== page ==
Have you or your aging loved one fallen recently at home? Falls are scary for the individual and for their family members; falls can increase feelings of vulnerability and significantly decrease peace of mind. Unfortunately, seniors have an especially high fall risk with the Centers for Disease Control reporting that more than one in every four seniors falls annually in America. However, that number is likely much higher as seniors do not always report their falls to their physician or family members.
Senior falls can have serious consequences, but there are ways you can decrease your risk – or your loved one’s risk – of falling. Here are a few keys to fall prevention that you can begin implementing today.
Make Fitness a Part of Your Day
Keeping up with a regular fitness program has plenty of benefits, including decreasing the risk of falling. The good news is that you don’t have to incorporate strenuous exercise in order to improve your balance, strength and endurance. You just have to put on your favorite pair of sturdy tennis shoes and head outside for a walk.
If you are nervous about starting a new fitness routine, consider meeting with a physician or physical trainer to talk more about fall risk and what balance exercises to incorporate throughout the day.
Find a Balance Screening
Most people do not realize their fall risk until they work with a professional. Balance screenings or fall risk assessments are often offered at local senior living communities, geriatrician offices or physical therapy sites. A quick internet search or call to your physician can lead you to a local screening. You’ll find out more about your risk factors as well as recommendations to increase safety at home.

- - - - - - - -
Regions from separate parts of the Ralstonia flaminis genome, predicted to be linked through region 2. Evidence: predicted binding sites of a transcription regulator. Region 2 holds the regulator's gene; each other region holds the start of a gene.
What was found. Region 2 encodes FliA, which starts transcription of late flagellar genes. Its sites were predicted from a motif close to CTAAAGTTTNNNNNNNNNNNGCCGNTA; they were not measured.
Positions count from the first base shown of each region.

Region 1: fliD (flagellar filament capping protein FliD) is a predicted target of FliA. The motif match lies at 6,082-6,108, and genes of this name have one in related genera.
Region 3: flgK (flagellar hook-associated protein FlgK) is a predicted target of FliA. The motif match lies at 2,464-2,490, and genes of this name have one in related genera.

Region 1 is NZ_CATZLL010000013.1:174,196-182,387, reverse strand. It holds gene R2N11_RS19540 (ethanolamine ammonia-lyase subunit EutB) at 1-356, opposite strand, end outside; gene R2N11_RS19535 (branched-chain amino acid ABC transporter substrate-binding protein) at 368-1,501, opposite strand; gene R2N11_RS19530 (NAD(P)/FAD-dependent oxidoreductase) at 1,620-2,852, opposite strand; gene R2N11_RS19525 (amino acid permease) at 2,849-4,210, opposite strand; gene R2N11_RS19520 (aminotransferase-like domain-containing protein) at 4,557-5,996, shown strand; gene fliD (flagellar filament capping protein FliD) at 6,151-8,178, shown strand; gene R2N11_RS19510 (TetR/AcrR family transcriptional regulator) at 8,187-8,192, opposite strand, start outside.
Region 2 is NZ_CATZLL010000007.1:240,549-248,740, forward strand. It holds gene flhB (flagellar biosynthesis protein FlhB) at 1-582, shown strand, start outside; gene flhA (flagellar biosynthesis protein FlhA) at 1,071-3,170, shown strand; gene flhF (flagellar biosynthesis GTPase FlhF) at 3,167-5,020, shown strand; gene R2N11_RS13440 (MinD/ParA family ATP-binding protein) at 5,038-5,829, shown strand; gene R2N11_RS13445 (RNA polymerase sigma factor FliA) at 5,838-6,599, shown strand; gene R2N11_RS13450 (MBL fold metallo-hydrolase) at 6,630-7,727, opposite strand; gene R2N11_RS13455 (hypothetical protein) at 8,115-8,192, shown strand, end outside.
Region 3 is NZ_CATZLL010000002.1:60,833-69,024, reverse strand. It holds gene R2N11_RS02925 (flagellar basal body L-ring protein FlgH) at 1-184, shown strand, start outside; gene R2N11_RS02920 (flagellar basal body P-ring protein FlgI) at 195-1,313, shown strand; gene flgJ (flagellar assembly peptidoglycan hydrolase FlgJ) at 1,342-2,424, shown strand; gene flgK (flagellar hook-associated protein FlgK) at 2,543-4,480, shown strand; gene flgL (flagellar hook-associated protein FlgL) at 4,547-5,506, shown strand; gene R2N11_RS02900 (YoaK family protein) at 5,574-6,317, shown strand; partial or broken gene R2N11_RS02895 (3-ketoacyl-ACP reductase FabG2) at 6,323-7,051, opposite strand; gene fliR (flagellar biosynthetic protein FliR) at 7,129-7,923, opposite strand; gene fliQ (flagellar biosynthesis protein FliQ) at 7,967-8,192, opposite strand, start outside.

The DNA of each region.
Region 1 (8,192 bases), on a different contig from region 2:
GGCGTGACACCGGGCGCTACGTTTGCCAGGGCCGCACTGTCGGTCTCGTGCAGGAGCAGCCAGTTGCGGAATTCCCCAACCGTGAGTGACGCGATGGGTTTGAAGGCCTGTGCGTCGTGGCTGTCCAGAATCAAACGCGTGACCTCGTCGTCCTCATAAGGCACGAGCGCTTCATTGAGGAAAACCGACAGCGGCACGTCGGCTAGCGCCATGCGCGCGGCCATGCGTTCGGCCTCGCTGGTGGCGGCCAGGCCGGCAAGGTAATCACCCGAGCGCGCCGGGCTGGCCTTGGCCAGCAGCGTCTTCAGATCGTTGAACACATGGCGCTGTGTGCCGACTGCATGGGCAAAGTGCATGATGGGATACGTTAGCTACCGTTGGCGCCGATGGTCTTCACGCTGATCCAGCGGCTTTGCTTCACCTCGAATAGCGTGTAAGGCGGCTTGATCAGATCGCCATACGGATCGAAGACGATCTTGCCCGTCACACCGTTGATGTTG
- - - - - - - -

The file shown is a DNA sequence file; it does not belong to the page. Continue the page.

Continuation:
Make Home Safer
The majority of senior falls happen at the home, often in the bathroom and often at nighttime. If you or your loved one are at risk of falling, you can use a weekend or two to complete a few projects that will make home a bit safer.
In the bathroom, try installing grab bars near the toilet and investing in a showerseat as well as a handheld shower head. If it is in the budget, consider upgrading to a shower that does not require a large step to get in. In all areas of the home, secure rugs to the floor with tape, remove clutter that doesn’t allow safe passage, and upgrade lighting to be brighter. Add nightlights to the bathroom, hallway and bedroom, too, in order to make navigating at nighttime safer.
Get an Emergency Plan in Place
Finally, ensure there are plans in place in case a fall does happen. A medical alert device can be a sound investment that you or your loved one can push in case of emergency. It’s also a good time to review check-in routines within your family. For example, can someone be sure to call Mom every morning and another person check in with her every night around dinner?
Consider Senior Living
Finally, sometimes living at home is just not the safest option. Senior living communities specialize in creating environments that are designed to reduce falls as well as provide the around-the-clock support in case there is an emergency. Access to group fitness programs, fitness centers, fall risk assessments, and balance screenings are more benefits when you choose senior living such as The Glen Retirement System in Shreveport, Louisiana.